Dwayne’s passion for photography is unwavering. I have watched as life has hurled complications his way. He does not use them as an excuse to why he can’t. No, this man will find solutions and why he will. Last year we chatted about his equipment breaking. This would discourage so many. Dwyane kept shooting with the gear he had. Proving it is not the camera that makes beautiful images it’s the photographer. He would tell you, “you don't have to have an expensive camera to make a difference with photos … so many people think it is the camera when it is the person behind the camera and their attitude toward life.” Dwayne’s images are largely made within ten miles of his home in North Carolina. “Most people think you have to travel to far away places to take beautiful photographs, that is not true. There is beauty all around us.” His positive can-do outlook on life and his photography truly inspires me.
This is one of my favorite pieces of his work. He loves to photograph old homes and landscapes. If you watch his feeds you will see images of his beautiful daughter, a cherished rock in his life.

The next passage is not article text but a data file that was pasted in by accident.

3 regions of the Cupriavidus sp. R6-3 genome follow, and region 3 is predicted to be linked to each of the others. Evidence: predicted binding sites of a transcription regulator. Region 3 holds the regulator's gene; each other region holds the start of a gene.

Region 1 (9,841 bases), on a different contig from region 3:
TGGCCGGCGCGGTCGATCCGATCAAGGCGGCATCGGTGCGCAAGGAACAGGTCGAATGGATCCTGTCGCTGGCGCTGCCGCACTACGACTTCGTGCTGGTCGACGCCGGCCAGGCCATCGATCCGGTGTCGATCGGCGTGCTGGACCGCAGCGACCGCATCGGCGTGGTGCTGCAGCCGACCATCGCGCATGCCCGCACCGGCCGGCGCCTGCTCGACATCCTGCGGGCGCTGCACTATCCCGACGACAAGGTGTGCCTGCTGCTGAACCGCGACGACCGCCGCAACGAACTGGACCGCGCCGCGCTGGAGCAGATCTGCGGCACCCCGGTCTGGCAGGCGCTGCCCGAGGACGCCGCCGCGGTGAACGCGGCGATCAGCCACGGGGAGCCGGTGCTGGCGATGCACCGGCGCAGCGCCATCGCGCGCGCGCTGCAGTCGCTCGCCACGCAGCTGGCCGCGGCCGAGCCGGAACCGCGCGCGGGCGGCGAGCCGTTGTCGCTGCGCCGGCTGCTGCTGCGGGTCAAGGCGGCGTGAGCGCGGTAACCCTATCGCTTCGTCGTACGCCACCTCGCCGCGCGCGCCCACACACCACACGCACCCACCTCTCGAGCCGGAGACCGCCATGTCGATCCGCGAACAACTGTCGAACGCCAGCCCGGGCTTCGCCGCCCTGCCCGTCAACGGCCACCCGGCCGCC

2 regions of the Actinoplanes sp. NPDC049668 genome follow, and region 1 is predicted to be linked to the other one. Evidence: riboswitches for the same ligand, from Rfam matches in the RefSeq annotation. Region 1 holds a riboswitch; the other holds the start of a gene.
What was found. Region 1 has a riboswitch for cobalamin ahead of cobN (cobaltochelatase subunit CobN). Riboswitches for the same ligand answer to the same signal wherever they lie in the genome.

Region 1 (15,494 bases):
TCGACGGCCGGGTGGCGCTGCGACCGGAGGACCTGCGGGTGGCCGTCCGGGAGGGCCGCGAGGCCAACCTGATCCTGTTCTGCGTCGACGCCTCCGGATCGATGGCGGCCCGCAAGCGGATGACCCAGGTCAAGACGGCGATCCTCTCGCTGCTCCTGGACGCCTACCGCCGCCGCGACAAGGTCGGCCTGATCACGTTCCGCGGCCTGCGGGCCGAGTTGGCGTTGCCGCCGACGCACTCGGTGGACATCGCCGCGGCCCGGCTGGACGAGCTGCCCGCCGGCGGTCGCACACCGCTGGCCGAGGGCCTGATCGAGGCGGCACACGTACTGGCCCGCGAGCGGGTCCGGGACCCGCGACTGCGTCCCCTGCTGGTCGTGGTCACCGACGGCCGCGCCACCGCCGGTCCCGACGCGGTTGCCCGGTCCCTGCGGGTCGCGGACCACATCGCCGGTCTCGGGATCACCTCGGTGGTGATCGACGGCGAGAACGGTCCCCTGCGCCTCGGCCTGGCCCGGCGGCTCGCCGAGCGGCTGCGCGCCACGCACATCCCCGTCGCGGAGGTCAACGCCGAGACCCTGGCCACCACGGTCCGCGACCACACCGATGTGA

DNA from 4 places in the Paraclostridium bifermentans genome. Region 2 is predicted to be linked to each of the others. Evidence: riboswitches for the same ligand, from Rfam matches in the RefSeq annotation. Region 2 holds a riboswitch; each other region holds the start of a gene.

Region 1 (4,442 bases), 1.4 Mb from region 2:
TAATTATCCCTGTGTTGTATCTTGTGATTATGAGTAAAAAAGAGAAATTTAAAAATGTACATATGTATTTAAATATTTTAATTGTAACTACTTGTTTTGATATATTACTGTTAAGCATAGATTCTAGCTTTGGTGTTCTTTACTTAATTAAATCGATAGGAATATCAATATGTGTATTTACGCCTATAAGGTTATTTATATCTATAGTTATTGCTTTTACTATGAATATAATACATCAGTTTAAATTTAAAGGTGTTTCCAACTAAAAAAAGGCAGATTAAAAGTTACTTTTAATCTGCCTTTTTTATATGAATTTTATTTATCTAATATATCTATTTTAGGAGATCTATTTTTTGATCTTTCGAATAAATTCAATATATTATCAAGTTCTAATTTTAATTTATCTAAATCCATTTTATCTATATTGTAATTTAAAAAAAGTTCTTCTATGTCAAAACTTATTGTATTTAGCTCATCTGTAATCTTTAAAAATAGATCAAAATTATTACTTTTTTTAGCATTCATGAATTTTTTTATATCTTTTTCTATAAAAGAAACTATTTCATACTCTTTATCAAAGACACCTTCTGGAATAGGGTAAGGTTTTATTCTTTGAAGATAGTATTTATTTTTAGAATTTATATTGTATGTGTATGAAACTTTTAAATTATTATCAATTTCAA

Please take a minute to check out Dwayne’s work at the links below and show him some love.
Tuesday, January 2, 2018
It’s that time of year it’s customary to set new goals. Typically, I do not partake and if I do I set the bar low. For example, 2017 my new year resolution was not to die. I am happy to say I achieved my goal. This year I am going to raise the bar. For years I have been told I need to let more of my personality show on my social media. That is past my comfort zone. But if life begins at the end of my comfort zone, it’s time to start living or maybe I should say writing. I am going to open a window into my life. Share with you my accomplishments, joy, adventures, frustrations, heartbreaks and fears. Anxiety of people not liking me and the grammar police picking apart my writing has paralyzed my efforts in the past. I enter this year with a game plan. Haters will be pushed out the door, I have no room in my life nor the time for them. Grammar cop will be handcuffed to my inbox and made to edit all my work. My 2018 resolution is to write and share more of me with you.